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Despite condensed program and limited travel, students gain insight into the real world of modern research
Erin Lorraine Broberg

Each year, Sanford Underground Research Facility's (SURF) Davis-Bahcall Scholars Program helps rising university freshmen and sophomores who are entering STEM fields develop an understanding of just where their passions for science, technology, engineering and math could take them.

In 2020, the program was cancelled due to the pandemic, and participants from the 2020 cohort were invited to attend the 2021 program. Although the program was shortened from four to two weeks and included limited travel, students said the experience gave them insight into the real world of modern research.

“The Davis-Bahcall program introduces students to a variety of STEM disciplines and can be helpful to them in deciding on their major in college,” said program coordinator Brianna Mount, a research assistant professor of physics at Black Hills State University (BHSU).

On their South Dakota circuit, the students toured the SURF in Lead; 3M in Aberdeen; Raven Industries in Sioux Falls; and physics, chemistry, engineering, geology and animal science research laboratories at Augustana University, BHSU, South Dakota Mines, South Dakota State University and University of South Dakota.

The group also talked virtually and in-person with scientists and engineers from Fermi National Accelerator Laboratory, IceCube Neutrino Observatory, as well as representatives from the LUX-ZEPLIN (LZ), CASPAR, NASA Astrobiology and SuperCDMS experiments.


group of students outside 3M building
Davis-Bahcall Scholars and 3M representatives at 3M in Aberdeen, South Dakota. Photo courtesy Davis-Bahcall Facebook group


“We saw such an intense variety of fields and subjects—from an astrobiology talk to an asphalt lab to a veterinarian facility—it was just fabulous,” said Aisulu Malik, who will be a freshman at Pomona College in Claremont, California this fall studying linguistics and possibly mechanical engineering.

“The program comes at a point in their education where they are choosing their future career path,” said Mount. “It’s a critical time because they get exposed to many different disciplines and learn early in their education what professionals do every day, whether in science, engineering or another STEM field.”

The program indeed came at a critical point for Phoebe Lefevre, who just completed her freshman year at Oregon State University studying physics. “I've always been interested in—as I would describe it—a crippling amount of things. So, trying to decide what I want to study is particularly difficult,” said Lefevre. When the program began this summer, she was at a crossroads, trying to determine what academic track she would pursue.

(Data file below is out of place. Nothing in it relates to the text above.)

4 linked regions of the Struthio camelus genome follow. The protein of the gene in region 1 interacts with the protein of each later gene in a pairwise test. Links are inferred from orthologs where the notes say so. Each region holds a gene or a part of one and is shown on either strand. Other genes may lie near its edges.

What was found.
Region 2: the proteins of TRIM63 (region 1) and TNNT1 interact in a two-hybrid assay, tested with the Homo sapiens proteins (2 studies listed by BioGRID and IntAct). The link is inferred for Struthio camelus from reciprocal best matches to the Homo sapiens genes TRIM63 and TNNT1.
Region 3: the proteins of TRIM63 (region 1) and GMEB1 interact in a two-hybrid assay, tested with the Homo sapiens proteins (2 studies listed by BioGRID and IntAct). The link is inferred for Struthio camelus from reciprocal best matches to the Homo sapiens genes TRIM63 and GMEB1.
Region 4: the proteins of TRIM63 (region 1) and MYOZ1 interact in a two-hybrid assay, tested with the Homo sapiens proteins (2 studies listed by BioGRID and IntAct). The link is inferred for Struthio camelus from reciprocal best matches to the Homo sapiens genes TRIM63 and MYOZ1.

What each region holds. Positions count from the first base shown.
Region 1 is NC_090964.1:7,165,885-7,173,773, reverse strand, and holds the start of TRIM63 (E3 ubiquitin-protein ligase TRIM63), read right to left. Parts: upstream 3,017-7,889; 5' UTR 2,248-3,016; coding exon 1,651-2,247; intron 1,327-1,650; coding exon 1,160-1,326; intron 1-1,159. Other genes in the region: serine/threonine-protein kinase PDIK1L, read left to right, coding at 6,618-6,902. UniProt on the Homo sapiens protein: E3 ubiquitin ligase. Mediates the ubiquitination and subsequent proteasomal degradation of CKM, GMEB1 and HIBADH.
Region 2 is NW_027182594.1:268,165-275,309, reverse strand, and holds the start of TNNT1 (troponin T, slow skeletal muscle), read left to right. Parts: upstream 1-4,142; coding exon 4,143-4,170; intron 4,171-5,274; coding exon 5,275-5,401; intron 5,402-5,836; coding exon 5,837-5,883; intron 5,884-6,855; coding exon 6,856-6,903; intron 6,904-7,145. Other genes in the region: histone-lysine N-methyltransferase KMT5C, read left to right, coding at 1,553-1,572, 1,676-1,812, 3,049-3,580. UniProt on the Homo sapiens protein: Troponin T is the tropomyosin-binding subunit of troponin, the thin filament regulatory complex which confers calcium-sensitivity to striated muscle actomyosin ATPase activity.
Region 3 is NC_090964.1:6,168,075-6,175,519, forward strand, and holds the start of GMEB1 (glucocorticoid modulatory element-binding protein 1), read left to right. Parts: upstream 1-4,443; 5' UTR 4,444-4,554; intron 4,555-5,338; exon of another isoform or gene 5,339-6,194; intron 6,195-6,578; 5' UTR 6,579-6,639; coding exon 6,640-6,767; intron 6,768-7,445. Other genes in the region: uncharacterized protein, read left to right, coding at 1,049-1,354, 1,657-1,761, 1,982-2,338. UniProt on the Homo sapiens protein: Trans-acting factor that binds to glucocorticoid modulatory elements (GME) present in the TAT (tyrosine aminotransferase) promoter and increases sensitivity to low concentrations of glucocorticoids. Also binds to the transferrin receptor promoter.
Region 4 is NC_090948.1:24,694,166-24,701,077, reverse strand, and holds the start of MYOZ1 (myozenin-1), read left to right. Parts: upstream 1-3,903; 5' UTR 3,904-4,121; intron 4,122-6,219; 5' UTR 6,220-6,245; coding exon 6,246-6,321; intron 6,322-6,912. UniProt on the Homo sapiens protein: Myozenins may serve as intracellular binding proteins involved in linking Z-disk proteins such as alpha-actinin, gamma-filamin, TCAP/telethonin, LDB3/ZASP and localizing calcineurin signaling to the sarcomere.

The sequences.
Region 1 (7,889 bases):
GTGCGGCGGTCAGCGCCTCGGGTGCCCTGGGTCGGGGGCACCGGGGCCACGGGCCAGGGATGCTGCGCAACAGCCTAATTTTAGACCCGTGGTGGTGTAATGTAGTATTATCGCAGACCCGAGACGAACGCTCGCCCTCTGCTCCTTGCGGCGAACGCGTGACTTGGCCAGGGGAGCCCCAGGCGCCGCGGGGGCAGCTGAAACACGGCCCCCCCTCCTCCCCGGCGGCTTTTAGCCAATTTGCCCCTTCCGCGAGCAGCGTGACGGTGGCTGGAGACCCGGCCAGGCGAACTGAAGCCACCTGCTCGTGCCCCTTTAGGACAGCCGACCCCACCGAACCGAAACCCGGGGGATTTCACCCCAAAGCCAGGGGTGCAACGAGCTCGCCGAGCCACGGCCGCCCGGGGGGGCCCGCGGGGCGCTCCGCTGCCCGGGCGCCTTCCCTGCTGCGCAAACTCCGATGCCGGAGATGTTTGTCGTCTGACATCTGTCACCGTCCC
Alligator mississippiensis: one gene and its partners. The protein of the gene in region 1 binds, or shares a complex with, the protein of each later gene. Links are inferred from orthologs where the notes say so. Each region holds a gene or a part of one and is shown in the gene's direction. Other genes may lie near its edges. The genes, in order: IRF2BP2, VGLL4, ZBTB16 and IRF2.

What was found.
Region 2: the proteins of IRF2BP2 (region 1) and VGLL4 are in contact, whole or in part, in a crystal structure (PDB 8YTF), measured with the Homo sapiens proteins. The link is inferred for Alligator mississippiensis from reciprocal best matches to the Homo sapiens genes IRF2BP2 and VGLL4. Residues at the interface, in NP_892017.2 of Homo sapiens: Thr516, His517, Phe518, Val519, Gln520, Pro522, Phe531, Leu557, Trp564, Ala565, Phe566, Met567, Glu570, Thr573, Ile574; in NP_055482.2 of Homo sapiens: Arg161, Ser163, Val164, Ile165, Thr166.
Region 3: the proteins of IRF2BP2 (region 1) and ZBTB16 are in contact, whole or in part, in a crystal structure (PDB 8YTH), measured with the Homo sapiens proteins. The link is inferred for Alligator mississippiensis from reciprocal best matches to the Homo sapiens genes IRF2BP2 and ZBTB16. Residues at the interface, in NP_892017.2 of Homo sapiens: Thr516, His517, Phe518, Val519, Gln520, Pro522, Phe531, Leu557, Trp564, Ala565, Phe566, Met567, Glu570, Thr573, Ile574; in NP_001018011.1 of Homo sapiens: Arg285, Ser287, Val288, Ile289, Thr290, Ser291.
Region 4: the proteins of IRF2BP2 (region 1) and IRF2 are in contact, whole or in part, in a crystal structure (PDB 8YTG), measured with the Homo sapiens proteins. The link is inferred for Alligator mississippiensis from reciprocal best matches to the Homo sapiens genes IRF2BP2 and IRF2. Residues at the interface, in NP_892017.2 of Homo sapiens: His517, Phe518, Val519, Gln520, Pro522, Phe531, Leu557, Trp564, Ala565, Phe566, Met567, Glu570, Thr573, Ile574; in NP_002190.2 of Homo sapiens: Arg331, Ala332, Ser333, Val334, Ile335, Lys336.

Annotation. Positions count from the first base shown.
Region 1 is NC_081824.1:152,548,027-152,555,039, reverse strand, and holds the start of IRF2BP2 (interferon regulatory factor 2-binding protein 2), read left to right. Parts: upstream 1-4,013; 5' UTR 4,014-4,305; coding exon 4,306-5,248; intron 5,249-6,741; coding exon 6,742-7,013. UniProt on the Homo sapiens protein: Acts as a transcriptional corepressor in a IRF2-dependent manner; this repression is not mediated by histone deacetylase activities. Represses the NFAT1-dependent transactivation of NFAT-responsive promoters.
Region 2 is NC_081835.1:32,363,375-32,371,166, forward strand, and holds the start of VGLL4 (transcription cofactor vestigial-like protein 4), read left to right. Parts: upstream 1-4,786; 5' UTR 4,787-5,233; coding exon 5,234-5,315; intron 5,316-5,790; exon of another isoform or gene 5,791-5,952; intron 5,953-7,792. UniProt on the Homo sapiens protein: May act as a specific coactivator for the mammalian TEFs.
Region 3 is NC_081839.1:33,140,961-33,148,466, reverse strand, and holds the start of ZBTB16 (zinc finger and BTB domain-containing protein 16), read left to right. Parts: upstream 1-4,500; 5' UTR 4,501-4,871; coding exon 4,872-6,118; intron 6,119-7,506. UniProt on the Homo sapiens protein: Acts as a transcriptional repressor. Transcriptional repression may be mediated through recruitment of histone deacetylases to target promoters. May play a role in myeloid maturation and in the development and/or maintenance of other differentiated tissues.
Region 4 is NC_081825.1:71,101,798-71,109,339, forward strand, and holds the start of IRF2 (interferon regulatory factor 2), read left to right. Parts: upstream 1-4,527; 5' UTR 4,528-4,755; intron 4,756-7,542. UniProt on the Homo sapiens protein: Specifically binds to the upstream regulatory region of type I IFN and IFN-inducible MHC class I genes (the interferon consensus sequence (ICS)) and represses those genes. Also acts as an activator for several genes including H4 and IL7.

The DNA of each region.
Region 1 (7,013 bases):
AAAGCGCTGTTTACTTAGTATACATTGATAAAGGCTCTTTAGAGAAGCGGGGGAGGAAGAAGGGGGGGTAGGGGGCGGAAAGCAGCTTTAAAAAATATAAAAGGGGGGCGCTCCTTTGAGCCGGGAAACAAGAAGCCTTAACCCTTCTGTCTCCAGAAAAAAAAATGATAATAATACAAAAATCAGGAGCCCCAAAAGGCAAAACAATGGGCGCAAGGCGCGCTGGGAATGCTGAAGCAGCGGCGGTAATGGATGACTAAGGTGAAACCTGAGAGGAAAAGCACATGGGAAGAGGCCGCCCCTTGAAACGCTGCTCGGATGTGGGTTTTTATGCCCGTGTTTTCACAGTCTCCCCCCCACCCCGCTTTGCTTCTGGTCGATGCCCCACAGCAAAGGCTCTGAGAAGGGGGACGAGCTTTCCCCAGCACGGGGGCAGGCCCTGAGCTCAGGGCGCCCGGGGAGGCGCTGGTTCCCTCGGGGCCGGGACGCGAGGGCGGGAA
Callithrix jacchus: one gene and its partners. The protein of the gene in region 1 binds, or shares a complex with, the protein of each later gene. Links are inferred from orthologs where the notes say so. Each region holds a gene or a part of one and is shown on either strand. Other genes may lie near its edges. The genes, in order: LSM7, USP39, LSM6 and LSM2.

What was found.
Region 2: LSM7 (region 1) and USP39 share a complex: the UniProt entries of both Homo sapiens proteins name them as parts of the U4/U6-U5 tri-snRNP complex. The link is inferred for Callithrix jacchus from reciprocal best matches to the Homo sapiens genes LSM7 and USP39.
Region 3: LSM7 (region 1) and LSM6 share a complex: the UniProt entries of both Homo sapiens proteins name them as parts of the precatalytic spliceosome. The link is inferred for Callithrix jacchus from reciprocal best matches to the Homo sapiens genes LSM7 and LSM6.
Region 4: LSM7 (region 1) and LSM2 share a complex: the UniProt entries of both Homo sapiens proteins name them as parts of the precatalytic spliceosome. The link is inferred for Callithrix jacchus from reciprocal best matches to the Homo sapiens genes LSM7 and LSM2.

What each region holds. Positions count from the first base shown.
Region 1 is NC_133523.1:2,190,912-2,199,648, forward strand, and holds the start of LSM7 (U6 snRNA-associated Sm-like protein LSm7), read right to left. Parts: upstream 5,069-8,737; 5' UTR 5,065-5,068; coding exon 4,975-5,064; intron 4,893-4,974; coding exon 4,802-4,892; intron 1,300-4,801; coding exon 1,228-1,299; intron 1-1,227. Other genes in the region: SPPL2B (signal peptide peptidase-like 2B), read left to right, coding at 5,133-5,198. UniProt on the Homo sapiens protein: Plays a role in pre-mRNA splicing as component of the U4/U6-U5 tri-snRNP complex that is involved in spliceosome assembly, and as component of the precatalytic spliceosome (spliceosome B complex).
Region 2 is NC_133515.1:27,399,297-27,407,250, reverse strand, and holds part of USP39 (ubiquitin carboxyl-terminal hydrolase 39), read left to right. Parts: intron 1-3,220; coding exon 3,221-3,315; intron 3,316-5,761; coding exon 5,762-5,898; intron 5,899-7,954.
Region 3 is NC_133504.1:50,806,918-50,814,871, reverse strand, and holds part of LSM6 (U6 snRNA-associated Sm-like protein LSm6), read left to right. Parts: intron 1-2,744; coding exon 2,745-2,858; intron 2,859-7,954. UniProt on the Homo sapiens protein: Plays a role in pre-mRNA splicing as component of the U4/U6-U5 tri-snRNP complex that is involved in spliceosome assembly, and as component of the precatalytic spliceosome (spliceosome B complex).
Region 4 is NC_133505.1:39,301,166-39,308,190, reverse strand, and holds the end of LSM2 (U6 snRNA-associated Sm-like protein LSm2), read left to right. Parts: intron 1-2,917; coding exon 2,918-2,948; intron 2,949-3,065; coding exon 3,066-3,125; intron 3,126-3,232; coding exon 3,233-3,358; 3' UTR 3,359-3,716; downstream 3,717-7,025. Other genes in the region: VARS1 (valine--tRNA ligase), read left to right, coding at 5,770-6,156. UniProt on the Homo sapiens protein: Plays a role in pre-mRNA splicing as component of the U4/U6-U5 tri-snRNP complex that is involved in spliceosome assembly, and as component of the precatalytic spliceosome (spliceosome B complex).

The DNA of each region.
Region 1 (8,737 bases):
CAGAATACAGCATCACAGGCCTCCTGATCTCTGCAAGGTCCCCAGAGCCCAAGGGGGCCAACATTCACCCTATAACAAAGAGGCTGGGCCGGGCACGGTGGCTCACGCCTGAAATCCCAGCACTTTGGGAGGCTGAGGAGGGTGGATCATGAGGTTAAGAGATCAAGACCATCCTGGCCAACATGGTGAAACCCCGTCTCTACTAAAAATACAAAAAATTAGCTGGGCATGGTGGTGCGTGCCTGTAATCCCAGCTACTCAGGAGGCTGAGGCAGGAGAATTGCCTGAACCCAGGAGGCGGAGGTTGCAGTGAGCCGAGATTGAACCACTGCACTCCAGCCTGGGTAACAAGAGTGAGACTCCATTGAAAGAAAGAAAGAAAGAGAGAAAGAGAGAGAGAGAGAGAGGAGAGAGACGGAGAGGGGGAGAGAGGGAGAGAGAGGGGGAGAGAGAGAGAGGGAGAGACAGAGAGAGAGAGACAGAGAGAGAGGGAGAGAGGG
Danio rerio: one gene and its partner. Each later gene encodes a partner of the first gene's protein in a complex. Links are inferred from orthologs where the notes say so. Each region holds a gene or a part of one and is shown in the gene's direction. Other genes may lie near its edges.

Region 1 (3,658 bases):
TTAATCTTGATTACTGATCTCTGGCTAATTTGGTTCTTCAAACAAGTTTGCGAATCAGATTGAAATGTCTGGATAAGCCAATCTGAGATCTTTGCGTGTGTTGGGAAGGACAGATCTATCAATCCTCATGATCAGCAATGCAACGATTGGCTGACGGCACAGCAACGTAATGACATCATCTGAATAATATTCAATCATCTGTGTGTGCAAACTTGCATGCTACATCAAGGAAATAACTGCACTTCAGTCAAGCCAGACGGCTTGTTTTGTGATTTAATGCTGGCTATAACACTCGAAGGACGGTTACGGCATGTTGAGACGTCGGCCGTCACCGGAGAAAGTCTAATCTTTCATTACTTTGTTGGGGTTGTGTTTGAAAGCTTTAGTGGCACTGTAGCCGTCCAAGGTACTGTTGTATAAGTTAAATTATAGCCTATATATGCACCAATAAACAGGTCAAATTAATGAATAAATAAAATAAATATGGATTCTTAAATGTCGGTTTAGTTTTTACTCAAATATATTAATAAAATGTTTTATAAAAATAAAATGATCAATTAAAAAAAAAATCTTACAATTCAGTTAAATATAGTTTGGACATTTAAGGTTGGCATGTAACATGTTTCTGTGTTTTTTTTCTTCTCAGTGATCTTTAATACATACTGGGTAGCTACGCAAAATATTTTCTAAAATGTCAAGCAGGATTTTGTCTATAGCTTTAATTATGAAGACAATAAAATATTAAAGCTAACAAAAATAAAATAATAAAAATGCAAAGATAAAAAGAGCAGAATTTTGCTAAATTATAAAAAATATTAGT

“I decided to just hold my breath and go to the program, which turned out to be perfectly positioned, right when I needed it,” Lefevre said. “It really gave me such a great insight into the scientific community and what the possibilities were after an undergraduate degree, which is so often shrouded in mystery for younger students. And I was very excited to continue studying physics.”

Eli Bohlander, who will be a freshman at Purdue University this fall studying aerospace and mechanical engineering, said he appreciated the opportunity for informal conversations with researchers and in-depth facility tours.

“Because we're such a small group, we could ask researchers questions about their experiences: how they got into their field of study and what they like about it. That really made it a discussion where we learned more about the career path than you typically would in a classroom,” said Bohlander. “And it’s not every day you get to go underground and see world class experiments!”

The group chronicled their adventures on the Davis-Bahcall Scholars Facebook page, sharing photos of their stops at Wall Drug, the Badlands, Spearfish Canyon and the Fourth of July fireworks celebration in Lead.


students through bubbles in the air outside
Davis-Bahcall Scholars had fun with a bubble experiment as demonstrated by Deb Wolf and Chad Ronish during the "What if?" presentation at  Neutrino Day: Star Chronicles. Photo courtesy Davis-Bahcall Facebook group


“I enjoyed being around this group of students, these peers, because they’re interested in STEM, too,” said Bohlander. “We pursue this in our free time. We read books that aren’t assigned to us. It’s our passion.”

At the end of the program, the students gave presentations about their experiences.

“Some students presented about a specific research effort, like the LZ dark matter search or NASA astrobiology,” said Kristin Rath, a science educator at Spearfish Middle School who was a chaperone for the 2021 program. “And other presentations focused on overarching themes, like the precision needed for experiments like DUNE or efforts at 3M. Another student talked about the interdisciplinary science we saw—math and science and physics and chemistry and biology. They saw that science is a large, collaborative effort with different skills and knowledge bases coming together.”


group of students
Davis-Bahcall Scholars during their final presentations. Photo courtesy Davis-Bahcall Facebook group


Since 2009, 140 students have participated in SURF’s Davis-Bahcall Scholars Program. What began as a physics-oriented learning experience has evolved to include students from a variety of STEM majors. First PREMIER Bank and the South Dakota Science and Technology Authority are major sponsors of the program. The program is also supported by the South Dakota Space Grant Consortium and BHSU. 

To learn more, visit the Davis-Bahcall Scholars Program webpage.